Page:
Benoit out to show he has plenty left at 36
PEORIA, Ariz. -- Padres manager Bud Black was quick to point out reliever Joaquin Benoit has the most service time of anyone on the San Diego roster.
While it was meant as a compliment, Benoit is out to prove he is nowhere near the end of his career.
Carrying some bitterness from an offseason where his options were limited as a free agent, the 36-year-old Benoit is settling in to his new role as the setup man for Padres closer Huston Street.
"It wasn't hard," Benoit said of accepting the Padres' two-year, $15.5 million offer with a vesting option in 2016. "What was tough was when every team is telling you how old you are."
The 6-foot-3 right-hander figured he'd get significant interest after pitching in the postseason each of the past four seasons with Tampa Bay and Detroit following his successful recovery from shoulder trouble. He even filled in as a closer with the Tigers last season, earning 24 saves in 26 chances.
He had a 2.01 ERA with 73 strikeouts and 22 walks in 67 innings in the regular season in Detroit, though he gave up the tying grand slam to Boston's David Ortiz in Game 2 of the American League Championship Series.
And while the Tigers inked 39-year-old closer Joe Nathan to a two-year, $20 million deal in December, they didn't keep Benoit.
"I don't really understand why it's a big issue when you have Joe Nathan signing and getting two years and he's 39, 40. For me to be 36, I don't see it," Benoit said. "I've proven that I'm healthy and I'm getting better every year. I don't know what else they want for us to do. Guys get older."
Black sees Benoit's experience, especially in the postseason, as a positive for a young Padres staff and an organization that last reached the playoffs in 2006.
"In my short time with him, I like this style," Black said before the Padres' second spring training workout. "We're talking a very limited number of days, but he's got a nice way about him."
The native of the Dominican Republic is expected to replace setup man Luke Gregerson, who was traded to Oakland for outfielder Seth Smith. Along with fellow new addition Josh Johnson, the Padres boast an improved pitching staff that has some thinking they could surprise after consecutive 76-86 seasons.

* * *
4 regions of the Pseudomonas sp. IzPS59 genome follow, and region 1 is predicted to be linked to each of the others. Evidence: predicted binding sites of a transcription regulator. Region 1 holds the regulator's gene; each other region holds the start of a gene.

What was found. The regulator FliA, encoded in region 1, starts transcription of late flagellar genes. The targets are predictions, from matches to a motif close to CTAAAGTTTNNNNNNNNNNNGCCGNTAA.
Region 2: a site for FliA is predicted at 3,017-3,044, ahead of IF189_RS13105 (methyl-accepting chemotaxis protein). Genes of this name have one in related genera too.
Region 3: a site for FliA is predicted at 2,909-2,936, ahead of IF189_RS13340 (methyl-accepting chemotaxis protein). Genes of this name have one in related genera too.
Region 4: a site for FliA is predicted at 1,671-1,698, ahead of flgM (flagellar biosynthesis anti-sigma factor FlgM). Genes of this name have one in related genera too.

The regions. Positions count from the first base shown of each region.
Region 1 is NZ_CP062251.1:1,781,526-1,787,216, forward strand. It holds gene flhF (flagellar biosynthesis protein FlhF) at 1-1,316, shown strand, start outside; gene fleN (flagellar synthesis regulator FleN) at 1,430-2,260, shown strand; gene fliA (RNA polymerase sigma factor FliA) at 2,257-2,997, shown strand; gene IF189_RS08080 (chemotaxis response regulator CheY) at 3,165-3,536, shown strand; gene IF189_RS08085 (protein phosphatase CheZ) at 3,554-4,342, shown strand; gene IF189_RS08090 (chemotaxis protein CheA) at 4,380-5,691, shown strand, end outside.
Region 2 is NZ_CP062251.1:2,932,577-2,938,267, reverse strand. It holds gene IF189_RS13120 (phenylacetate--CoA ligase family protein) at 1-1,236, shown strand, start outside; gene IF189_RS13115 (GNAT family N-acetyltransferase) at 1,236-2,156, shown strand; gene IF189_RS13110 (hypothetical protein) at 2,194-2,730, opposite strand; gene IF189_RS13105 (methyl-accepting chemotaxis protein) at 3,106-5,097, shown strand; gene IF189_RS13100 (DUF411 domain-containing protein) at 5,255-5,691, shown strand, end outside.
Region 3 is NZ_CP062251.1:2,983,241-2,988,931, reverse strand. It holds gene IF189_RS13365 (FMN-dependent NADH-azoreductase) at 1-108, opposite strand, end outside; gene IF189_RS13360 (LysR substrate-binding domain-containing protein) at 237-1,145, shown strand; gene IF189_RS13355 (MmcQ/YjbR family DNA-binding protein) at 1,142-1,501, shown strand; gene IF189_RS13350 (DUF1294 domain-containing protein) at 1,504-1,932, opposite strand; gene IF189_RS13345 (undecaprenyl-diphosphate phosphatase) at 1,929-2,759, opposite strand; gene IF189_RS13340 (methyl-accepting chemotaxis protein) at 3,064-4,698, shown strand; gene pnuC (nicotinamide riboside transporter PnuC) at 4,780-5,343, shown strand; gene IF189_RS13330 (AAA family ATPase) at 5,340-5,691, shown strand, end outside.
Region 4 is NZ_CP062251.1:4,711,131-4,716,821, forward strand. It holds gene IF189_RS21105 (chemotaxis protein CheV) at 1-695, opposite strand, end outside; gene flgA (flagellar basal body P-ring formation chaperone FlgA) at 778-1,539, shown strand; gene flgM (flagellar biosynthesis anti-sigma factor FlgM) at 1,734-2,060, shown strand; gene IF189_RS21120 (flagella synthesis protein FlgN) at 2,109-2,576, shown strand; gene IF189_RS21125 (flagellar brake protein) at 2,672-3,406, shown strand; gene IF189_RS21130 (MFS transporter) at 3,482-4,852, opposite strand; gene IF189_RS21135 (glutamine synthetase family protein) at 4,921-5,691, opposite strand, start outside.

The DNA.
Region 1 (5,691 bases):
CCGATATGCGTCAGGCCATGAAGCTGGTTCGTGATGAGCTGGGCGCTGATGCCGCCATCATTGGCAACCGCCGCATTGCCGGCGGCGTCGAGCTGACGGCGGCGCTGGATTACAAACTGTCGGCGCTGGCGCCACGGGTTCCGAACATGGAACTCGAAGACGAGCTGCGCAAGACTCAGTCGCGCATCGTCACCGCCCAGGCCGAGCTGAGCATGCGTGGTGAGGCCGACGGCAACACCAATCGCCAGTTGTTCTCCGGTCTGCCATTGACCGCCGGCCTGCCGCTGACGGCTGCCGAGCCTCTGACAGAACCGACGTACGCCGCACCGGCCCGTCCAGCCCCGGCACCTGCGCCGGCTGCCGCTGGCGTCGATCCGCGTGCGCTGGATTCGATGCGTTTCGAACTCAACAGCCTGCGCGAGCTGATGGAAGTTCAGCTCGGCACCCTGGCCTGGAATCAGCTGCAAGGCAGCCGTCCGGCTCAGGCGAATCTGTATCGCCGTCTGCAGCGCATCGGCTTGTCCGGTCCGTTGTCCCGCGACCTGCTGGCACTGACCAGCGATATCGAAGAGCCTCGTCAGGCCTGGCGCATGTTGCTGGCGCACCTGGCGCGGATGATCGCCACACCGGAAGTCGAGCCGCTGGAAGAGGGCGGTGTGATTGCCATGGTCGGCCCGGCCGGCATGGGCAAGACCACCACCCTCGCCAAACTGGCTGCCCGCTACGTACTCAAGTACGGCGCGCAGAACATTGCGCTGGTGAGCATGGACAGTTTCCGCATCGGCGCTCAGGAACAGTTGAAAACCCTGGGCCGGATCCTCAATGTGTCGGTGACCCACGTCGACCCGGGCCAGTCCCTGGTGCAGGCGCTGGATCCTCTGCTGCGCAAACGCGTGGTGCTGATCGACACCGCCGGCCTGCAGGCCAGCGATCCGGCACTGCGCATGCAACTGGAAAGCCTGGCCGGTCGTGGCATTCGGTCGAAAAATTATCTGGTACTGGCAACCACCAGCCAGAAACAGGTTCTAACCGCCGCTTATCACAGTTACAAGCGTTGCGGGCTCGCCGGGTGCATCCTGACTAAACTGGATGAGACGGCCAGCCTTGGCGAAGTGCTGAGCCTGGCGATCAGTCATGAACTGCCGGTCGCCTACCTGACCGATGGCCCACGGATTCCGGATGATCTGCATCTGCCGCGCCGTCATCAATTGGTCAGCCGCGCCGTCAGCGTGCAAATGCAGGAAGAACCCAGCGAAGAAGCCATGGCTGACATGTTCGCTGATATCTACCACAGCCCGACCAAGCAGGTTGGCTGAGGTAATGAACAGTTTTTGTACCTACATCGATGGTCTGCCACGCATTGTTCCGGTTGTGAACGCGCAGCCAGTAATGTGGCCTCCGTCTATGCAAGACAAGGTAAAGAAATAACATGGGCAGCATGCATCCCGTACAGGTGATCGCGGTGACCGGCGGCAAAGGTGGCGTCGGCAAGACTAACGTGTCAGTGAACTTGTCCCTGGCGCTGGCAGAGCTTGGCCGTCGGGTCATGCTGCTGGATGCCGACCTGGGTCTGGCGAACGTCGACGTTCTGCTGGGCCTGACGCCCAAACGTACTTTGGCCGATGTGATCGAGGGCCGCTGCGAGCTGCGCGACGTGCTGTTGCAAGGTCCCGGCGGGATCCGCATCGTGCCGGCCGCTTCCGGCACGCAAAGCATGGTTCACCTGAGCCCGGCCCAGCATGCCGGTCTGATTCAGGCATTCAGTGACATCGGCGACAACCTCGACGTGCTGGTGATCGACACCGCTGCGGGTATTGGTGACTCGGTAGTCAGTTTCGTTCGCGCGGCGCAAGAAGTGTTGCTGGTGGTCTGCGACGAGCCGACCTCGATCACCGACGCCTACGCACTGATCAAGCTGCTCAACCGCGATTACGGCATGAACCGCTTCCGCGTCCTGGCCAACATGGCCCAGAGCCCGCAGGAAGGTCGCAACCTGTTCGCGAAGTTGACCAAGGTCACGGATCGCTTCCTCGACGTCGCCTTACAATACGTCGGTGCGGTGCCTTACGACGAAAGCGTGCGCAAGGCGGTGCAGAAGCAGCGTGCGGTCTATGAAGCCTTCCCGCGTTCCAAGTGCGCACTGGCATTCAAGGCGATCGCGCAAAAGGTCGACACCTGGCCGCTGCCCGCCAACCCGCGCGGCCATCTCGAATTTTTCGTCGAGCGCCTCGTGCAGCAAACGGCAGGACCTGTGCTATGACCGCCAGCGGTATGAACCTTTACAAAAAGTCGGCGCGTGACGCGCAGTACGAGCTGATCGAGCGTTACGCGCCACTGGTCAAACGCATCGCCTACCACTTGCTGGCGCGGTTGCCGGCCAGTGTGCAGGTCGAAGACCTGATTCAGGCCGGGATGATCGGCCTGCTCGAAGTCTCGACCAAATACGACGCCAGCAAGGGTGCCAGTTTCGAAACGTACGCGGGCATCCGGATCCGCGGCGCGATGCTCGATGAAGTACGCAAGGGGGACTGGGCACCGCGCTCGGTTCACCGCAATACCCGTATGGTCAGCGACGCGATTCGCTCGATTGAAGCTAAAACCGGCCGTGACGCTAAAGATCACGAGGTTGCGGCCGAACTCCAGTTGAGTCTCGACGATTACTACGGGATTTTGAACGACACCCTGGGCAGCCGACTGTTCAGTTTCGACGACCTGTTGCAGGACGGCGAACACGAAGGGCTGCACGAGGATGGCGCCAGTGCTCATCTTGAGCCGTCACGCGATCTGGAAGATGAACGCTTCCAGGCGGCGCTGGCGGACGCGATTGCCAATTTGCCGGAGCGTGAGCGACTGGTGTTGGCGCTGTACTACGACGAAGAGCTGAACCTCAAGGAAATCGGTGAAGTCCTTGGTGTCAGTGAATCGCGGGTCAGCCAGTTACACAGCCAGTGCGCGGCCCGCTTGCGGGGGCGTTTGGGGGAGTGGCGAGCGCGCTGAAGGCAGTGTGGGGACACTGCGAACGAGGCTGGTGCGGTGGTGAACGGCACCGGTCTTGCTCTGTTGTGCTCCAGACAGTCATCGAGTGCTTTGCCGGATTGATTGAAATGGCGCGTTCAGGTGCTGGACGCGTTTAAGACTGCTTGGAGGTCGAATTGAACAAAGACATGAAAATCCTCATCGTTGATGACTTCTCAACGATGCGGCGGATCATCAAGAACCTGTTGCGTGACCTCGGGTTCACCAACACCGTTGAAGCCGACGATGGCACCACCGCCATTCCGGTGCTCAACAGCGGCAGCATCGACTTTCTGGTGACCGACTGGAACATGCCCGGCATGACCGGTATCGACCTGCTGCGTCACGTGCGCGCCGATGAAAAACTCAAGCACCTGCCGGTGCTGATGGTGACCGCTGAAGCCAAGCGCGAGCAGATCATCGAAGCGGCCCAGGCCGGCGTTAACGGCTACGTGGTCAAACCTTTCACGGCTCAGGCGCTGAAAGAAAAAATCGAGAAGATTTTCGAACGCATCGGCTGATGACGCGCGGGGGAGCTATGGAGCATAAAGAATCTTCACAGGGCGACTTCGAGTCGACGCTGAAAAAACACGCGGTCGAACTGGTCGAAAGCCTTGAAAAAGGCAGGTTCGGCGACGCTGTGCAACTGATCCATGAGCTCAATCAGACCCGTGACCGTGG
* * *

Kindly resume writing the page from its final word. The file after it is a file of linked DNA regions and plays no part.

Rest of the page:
For the first time in several seasons, the Padres have their starting rotation and much of their bullpen set before the first exhibition game.
"In the past we've made some trades and some of our best players have been on the way out," catcher Nick Hundley said. "It's nice to know that there's a monster flow of talent coming in. After (Benoit) signed, after JJ signed, I got five, 10 text messages, like, `Let's go. Let's start spring now.' So the guys are excited. You can't not be when talent comes into your clubhouse."
Moving to pitcher-friendly Petco Park and no longer having to face designated hitters will take some of the sting over Benoit's free-agency disappointment. The next task is reaching the postseason for a fifth straight season.
"We've got a great rotation. Those guys are proven major league pitchers. Our bullpen is solid," Benoit said. "If our bullpen is healthy and our rotation is healthy, I think the hitters are going to feel the pressure for them to try to score some runs for us.
"Hopefully we can prove a lot of people wrong."
NOTES: Black said backup C Yasmani Grandal, six months removed from reconstructive knee surgery, is on a "scaled back" program, but is "doing enough to stay current" as he works to be ready for the start of the season. . Black said he's focused on the "delivery and arm action" as pitchers throw bullpen sessions early in camp and not how the ball is coming out of their hand. "I look at the fundamental points of the delivery," he said.
Copyright 2014 by The Associated Press
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